Another bloc of Democrats is more centrist

Not everyone was aligned on these issues, however. Michael Bennet, John Delaney and Amy Klobuchar were generally more cautious. That’s not too surprising — they seem to be positioning themselves as the more centrist candidates in this primary field.

These candidates do not reject the party’s shift left on criminal justice issues but didn’t go as far as many of the others in their responses. Delaney, for example, suggested that he supported legalization of marijuana at the federal level but said that states should be able to make their own decision. (Of course, it’s possible that if we had asked different criminal justice-related questions, the candidates might line up differently.)

The field is mostly resistant to giving people who are incarcerated the ability to vote

Whether people who are incarcerated should be able to vote became an issue in the Democratic presidential contest a few months ago after Sanders answered a question at a town hall by saying that people shouldn’t lose their right to vote when they go to prison. In the aftermath, it became clear that many of the 2020 candidates were wary of that position. Of the 15 candidates who responded to our questions, only Sanders and long-shot hopeful Mike Gravel responded “yes” when asked if they supported “allowing at least some of those currently incarcerated to vote.” (Among the other candidates, O’Rourke came the closest to a “yes” — his campaign told us that he believes we should “rethink” the right to vote for “at least some” nonviolent offenders who are incarcerated.)

The other candidates generally emphasized that they supported the more traditional Democratic position: allowing felons to vote after they have served their sentences.

We aren’t sure about a lot of the candidates, most notably Joe Biden

We didn’t get responses from seven of the 23 Democratic campaigns we reached out to. That may be because they have a lot going on,2 or maybe they weren’t ready to answer the questions at that time. A Biden campaign aide suggested recently that the former vice president and his team want to announce policy proposals on their own schedule, not in response to journalists’ questions. Biden’s team has, at times, not been responsive to lists of questions from other news outlets too.

And nonresponse doesn’t necessarily indicate anything broader about a candidate’s commitment to addressing criminal justice issues. For example, Julian Castro’s campaign did not respond to our questions, but he recently released a proposal to change practices of police departments around the country, with the goal of preventing killings of unarmed people of color by police officers.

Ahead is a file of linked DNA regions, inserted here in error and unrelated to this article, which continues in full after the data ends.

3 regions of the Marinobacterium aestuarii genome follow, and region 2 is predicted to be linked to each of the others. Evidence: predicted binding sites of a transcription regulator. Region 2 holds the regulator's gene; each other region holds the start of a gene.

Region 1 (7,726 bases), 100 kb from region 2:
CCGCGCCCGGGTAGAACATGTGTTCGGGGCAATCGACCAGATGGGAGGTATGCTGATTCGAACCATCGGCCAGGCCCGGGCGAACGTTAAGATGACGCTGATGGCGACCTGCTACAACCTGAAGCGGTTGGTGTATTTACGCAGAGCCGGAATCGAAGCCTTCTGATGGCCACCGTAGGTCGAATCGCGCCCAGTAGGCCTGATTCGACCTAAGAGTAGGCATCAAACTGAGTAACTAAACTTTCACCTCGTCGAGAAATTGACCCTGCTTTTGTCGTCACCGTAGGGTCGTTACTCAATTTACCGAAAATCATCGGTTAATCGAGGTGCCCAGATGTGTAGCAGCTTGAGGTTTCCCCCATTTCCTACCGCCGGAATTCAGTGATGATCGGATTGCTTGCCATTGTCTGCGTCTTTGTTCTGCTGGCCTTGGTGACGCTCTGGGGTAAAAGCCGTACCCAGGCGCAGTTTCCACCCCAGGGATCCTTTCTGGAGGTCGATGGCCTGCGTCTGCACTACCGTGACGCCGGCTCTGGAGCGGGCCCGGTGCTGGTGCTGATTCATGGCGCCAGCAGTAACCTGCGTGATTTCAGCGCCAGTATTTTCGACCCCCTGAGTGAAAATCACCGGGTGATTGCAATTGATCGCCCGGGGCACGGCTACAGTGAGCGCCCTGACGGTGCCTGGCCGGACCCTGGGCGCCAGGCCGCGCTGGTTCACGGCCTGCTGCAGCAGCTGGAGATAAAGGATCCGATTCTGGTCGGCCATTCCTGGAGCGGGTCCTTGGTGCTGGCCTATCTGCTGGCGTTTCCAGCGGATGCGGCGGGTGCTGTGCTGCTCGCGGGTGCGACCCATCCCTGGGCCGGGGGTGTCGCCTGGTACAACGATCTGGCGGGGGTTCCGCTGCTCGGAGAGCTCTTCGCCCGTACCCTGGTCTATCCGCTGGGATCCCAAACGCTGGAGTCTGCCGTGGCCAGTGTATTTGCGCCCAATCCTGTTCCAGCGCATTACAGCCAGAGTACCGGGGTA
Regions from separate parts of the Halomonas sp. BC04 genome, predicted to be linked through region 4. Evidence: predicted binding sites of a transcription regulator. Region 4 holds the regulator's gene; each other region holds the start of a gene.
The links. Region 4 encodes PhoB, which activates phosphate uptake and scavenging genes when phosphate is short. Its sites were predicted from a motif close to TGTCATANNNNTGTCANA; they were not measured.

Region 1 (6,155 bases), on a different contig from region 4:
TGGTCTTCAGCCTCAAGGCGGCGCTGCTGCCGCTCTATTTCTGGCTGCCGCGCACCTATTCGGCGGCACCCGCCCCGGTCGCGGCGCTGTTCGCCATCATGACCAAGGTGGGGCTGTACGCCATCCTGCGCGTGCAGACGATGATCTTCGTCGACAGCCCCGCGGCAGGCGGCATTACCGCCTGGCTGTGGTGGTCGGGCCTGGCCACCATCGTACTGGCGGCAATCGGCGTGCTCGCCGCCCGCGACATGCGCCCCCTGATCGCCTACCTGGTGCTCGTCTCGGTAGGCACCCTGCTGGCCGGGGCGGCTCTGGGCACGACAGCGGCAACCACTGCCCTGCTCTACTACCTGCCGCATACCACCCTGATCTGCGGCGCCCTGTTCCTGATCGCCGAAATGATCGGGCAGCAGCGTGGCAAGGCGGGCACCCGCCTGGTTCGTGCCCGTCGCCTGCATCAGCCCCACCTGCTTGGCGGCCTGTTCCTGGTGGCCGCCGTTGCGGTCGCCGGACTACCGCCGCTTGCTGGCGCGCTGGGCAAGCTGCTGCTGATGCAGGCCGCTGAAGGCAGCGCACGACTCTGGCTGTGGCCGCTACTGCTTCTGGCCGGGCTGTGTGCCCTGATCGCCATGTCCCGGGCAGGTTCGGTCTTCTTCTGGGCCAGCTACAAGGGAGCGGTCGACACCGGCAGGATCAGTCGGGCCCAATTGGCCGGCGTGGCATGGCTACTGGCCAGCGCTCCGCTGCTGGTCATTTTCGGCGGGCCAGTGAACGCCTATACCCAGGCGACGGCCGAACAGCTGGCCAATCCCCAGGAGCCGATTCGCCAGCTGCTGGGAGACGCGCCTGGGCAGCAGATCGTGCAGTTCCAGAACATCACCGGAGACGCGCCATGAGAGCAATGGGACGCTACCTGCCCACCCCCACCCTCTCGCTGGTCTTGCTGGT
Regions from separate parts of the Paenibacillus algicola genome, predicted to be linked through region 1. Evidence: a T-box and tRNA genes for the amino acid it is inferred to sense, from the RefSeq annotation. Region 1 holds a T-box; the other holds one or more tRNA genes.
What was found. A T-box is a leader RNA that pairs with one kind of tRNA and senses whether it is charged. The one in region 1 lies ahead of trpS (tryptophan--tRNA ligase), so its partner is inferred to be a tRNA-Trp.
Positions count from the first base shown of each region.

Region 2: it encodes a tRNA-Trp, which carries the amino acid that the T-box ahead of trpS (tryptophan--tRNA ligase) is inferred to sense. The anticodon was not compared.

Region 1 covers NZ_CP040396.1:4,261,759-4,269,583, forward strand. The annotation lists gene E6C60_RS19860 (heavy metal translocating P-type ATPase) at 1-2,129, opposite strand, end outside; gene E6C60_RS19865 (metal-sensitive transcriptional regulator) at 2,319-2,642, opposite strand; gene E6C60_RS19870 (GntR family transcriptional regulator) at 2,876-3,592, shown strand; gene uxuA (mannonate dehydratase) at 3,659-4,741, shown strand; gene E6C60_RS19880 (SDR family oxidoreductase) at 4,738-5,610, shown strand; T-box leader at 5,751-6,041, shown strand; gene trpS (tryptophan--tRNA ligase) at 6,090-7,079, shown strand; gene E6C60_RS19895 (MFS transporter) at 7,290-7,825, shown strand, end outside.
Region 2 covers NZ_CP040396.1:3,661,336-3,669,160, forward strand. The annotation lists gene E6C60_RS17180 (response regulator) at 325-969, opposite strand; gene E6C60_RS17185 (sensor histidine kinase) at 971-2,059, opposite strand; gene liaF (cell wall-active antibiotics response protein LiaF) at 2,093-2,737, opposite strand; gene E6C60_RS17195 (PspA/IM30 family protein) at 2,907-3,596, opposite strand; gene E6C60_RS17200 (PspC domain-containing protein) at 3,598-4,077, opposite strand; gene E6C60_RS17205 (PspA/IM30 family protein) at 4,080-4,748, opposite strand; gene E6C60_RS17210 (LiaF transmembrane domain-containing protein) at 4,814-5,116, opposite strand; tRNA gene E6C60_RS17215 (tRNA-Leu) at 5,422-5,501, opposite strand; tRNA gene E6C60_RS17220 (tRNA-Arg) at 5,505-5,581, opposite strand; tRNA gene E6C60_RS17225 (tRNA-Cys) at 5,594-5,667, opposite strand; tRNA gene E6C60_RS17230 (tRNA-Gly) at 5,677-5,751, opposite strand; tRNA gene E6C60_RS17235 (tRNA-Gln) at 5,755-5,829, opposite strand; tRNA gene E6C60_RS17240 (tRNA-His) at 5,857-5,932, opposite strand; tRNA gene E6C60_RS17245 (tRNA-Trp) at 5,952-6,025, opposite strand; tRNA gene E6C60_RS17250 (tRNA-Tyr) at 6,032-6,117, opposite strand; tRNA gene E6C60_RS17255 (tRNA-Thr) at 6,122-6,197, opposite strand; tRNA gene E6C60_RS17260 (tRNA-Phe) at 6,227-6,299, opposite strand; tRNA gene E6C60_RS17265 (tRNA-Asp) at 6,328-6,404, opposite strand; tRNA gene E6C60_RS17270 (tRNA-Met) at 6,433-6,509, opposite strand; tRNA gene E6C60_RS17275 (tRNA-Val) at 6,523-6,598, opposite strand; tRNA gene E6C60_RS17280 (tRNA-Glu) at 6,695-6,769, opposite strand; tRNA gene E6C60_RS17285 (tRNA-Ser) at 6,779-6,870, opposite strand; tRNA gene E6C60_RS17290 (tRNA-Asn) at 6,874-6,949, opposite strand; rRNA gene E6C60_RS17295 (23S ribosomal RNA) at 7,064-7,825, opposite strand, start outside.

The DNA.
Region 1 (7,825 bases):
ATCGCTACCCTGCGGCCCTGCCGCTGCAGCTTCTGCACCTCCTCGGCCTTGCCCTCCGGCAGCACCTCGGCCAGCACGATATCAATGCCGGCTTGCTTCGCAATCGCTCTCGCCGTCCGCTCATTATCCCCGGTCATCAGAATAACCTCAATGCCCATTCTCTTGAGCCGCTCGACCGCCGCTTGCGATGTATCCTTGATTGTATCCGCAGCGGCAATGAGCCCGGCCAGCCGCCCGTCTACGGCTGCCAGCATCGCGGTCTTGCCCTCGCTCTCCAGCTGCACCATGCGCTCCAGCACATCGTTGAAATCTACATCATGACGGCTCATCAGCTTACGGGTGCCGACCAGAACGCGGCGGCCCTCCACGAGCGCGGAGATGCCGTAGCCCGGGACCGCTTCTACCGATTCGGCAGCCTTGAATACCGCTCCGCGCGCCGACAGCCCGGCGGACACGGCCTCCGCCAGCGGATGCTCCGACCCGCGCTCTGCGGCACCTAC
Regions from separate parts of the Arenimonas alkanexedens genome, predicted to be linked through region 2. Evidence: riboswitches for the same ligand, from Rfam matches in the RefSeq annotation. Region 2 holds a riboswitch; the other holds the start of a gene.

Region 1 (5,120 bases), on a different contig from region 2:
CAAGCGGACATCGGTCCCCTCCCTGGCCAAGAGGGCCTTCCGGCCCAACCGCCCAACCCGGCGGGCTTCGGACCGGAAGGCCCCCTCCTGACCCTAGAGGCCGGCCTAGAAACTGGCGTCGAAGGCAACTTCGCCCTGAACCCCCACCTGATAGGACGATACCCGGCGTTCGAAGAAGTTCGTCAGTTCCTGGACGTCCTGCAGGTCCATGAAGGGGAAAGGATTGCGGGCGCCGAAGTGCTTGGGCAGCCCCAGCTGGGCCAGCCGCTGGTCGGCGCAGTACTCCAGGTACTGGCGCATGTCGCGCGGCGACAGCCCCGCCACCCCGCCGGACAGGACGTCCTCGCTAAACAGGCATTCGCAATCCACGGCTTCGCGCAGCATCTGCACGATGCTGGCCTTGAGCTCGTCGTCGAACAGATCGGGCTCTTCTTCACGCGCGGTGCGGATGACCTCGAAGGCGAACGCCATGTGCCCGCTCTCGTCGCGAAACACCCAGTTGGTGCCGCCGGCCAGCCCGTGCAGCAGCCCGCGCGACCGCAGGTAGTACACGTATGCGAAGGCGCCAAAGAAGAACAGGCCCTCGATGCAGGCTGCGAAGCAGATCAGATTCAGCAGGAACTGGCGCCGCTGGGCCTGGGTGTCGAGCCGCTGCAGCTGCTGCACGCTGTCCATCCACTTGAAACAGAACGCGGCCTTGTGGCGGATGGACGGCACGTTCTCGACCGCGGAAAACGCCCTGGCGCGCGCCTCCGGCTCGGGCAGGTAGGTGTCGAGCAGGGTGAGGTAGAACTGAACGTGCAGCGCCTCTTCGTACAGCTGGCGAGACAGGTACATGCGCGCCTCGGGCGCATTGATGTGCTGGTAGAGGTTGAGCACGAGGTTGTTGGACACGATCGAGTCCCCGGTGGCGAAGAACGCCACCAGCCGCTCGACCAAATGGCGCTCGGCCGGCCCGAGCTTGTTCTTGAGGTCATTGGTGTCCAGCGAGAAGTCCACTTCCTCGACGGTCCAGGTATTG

But Biden’s nonresponse is notable — and not just because he is the front-runner in the race. In the 1980s and 1990s, when he was in the Senate, Biden was, at times, one of the leading voices of the “tough-on-crime” wing of the Democratic Party. Two decades later, he was part of an Obama administration that pushed the Democrats toward a less punitive approach to law enforcement. So the key question is probably not whether Biden is now broadly supportive of more lenient criminal justice policies (I suspect he is) but how supportive.

In the past, Biden has defended the death penalty and emphasized the dangers of marijuana use. He also was a leading figure in the passage of a 1994 anti-crime bill that included the provision that bars people who are incarcerated from getting Pell Grants. But recently he reversed a stance he’d long held — opposing the federal funding of abortions — because it was basically untenable for a 2020 Democratic presidential candidate. Will Biden adapt to his party’s leftward drift on criminal justice issues as well? Or will he try to resist it, since he is, in some ways, running as a more old-line Democrat anyway?

UPDATE (June 21, 2019, 11:21 a.m.): This article has been updated to add responses to our questionnaire from Sen. Kamala Harris, and to add two additional “yes” responses from Sen. Amy Klobuchar on the Pell Grant and cash bail questions. The chart and relevant numbers in the text have been changed as a result.


  1. We had no specific reason to do criminal justice first and will hit other topics on both foreign and domestic policy.

    The six questions are:

    • Does she/he support getting rid of cash bail, at the federal and local/state levels?
    • Does she/he support abolishing the death penalty at the federal and state levels?
    • Does she/he support legalizing marijuana, at both the state and federal levels?
    • Does she/he support, as the Brennan Center has called for, removing the Office of the Pardon Attorney from the Department of Justice?
    • Would she/he support legislation ending the ban on people currently incarcerated from receiving Pell Grants?
    • Does she/he support allowing at least some of those currently incarcerated to vote?

  2. We gave the campaigns a week to provide responses.

Perry Bacon Jr. was a senior writer for FiveThirtyEight.